On the one hand we are told that women were always oppressed in the home and never allowed to have careers. Now after the feminist movement historians have been trying to constantly convince us that women “always” worked and the 1950s were some kind of cult of domesticity where women were forced to stay in the home but before that women were always out in the workforce and plowing the fields and were always “equal partners” with their husbands so feminism wasn’t really even necessary after all because women have *always* worked. One can read a five hundred page history book today and most generally the authors will spend half the book talking about “male divorce power” and the sexual double standard and how adultery was never a crime for husbands, only for wives and so on and so on. They will spend half the book trying to convince us that women have always been forced to work and bear children (that they never had rights to) and live under the rule of men. Barely a word is ever spoken about men’s duties to their wives or the truth about hardly anything. This is what women today are fed and why so many undoubtedly turn to feminism:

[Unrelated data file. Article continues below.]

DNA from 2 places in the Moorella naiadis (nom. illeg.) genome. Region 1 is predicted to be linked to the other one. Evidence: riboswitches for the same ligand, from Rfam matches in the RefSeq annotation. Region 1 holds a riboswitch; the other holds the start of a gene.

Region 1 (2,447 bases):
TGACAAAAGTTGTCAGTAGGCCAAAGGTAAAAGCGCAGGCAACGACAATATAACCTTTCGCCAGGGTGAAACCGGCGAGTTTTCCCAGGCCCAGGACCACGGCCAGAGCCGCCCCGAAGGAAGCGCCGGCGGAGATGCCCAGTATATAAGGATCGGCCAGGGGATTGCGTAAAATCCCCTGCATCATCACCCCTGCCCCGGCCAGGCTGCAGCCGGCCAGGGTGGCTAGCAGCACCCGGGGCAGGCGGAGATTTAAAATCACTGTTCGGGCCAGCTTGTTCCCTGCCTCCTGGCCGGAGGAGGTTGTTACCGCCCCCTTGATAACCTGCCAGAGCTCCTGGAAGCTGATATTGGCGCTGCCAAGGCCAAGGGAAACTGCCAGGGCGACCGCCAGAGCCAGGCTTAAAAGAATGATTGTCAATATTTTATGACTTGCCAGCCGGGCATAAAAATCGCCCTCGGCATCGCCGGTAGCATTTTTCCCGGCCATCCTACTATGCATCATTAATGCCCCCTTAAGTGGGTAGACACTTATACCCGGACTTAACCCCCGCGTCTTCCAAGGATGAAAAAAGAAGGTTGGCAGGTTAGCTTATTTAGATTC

“For more than five thousand years, men—fathers—were legally *entitled* to sole custody of their children. Women—mothers—were *obliged* to bear, rear, and economically support their children. No mother was ever legally entitled to custody of her own child.” (1)